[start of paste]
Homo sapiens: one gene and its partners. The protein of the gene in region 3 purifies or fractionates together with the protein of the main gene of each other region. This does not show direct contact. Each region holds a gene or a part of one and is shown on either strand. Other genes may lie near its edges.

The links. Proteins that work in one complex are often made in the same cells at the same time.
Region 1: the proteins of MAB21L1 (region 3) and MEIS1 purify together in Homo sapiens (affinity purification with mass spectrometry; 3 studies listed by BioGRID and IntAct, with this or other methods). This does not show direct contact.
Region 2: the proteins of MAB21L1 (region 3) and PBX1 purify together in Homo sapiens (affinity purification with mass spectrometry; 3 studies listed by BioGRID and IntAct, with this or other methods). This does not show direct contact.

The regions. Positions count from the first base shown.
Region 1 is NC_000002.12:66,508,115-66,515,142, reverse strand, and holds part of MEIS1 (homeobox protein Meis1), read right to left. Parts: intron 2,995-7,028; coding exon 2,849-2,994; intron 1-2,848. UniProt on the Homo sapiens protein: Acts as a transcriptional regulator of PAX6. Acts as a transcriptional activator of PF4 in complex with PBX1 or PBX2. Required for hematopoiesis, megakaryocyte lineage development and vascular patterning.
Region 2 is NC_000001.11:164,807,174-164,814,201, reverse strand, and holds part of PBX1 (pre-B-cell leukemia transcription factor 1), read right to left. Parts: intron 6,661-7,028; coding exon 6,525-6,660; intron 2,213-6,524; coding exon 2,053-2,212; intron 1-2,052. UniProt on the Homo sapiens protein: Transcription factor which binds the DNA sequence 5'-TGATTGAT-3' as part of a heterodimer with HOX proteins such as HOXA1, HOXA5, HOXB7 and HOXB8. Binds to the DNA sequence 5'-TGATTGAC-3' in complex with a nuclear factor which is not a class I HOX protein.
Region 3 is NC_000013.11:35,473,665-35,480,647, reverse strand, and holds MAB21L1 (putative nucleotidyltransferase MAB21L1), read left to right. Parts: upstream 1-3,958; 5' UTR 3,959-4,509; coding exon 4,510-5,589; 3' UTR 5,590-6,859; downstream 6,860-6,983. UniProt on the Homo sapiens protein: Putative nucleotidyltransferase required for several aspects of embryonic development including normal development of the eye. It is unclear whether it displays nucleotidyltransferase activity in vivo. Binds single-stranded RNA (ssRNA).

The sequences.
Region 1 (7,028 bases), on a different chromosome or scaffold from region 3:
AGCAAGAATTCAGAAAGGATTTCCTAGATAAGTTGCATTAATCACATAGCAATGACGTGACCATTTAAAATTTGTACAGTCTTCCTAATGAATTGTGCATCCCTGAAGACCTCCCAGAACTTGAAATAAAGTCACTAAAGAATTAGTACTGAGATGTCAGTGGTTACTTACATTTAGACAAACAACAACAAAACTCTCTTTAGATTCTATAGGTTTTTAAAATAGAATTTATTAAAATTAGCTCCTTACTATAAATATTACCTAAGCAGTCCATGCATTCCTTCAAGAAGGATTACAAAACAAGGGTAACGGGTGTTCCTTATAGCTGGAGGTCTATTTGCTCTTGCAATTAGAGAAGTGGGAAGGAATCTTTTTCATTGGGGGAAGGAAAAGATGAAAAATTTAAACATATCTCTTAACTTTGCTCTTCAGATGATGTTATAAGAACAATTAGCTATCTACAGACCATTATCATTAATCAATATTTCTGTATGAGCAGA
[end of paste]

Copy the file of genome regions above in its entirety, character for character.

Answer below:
Homo sapiens: one gene and its partners. The protein of the gene in region 3 purifies or fractionates together with the protein of the main gene of each other region. This does not show direct contact. Each region holds a gene or a part of one and is shown on either strand. Other genes may lie near its edges.

The links. Proteins that work in one complex are often made in the same cells at the same time.
Region 1: the proteins of MAB21L1 (region 3) and MEIS1 purify together in Homo sapiens (affinity purification with mass spectrometry; 3 studies listed by BioGRID and IntAct, with this or other methods). This does not show direct contact.
Region 2: the proteins of MAB21L1 (region 3) and PBX1 purify together in Homo sapiens (affinity purification with mass spectrometry; 3 studies listed by BioGRID and IntAct, with this or other methods). This does not show direct contact.

The regions. Positions count from the first base shown.
Region 1 is NC_000002.12:66,508,115-66,515,142, reverse strand, and holds part of MEIS1 (homeobox protein Meis1), read right to left. Parts: intron 2,995-7,028; coding exon 2,849-2,994; intron 1-2,848. UniProt on the Homo sapiens protein: Acts as a transcriptional regulator of PAX6. Acts as a transcriptional activator of PF4 in complex with PBX1 or PBX2. Required for hematopoiesis, megakaryocyte lineage development and vascular patterning.
Region 2 is NC_000001.11:164,807,174-164,814,201, reverse strand, and holds part of PBX1 (pre-B-cell leukemia transcription factor 1), read right to left. Parts: intron 6,661-7,028; coding exon 6,525-6,660; intron 2,213-6,524; coding exon 2,053-2,212; intron 1-2,052. UniProt on the Homo sapiens protein: Transcription factor which binds the DNA sequence 5'-TGATTGAT-3' as part of a heterodimer with HOX proteins such as HOXA1, HOXA5, HOXB7 and HOXB8. Binds to the DNA sequence 5'-TGATTGAC-3' in complex with a nuclear factor which is not a class I HOX protein.
Region 3 is NC_000013.11:35,473,665-35,480,647, reverse strand, and holds MAB21L1 (putative nucleotidyltransferase MAB21L1), read left to right. Parts: upstream 1-3,958; 5' UTR 3,959-4,509; coding exon 4,510-5,589; 3' UTR 5,590-6,859; downstream 6,860-6,983. UniProt on the Homo sapiens protein: Putative nucleotidyltransferase required for several aspects of embryonic development including normal development of the eye. It is unclear whether it displays nucleotidyltransferase activity in vivo. Binds single-stranded RNA (ssRNA).

The sequences.
Region 1 (7,028 bases), on a different chromosome or scaffold from region 3:
AGCAAGAATTCAGAAAGGATTTCCTAGATAAGTTGCATTAATCACATAGCAATGACGTGACCATTTAAAATTTGTACAGTCTTCCTAATGAATTGTGCATCCCTGAAGACCTCCCAGAACTTGAAATAAAGTCACTAAAGAATTAGTACTGAGATGTCAGTGGTTACTTACATTTAGACAAACAACAACAAAACTCTCTTTAGATTCTATAGGTTTTTAAAATAGAATTTATTAAAATTAGCTCCTTACTATAAATATTACCTAAGCAGTCCATGCATTCCTTCAAGAAGGATTACAAAACAAGGGTAACGGGTGTTCCTTATAGCTGGAGGTCTATTTGCTCTTGCAATTAGAGAAGTGGGAAGGAATCTTTTTCATTGGGGGAAGGAAAAGATGAAAAATTTAAACATATCTCTTAACTTTGCTCTTCAGATGATGTTATAAGAACAATTAGCTATCTACAGACCATTATCATTAATCAATATTTCTGTATGAGCAGA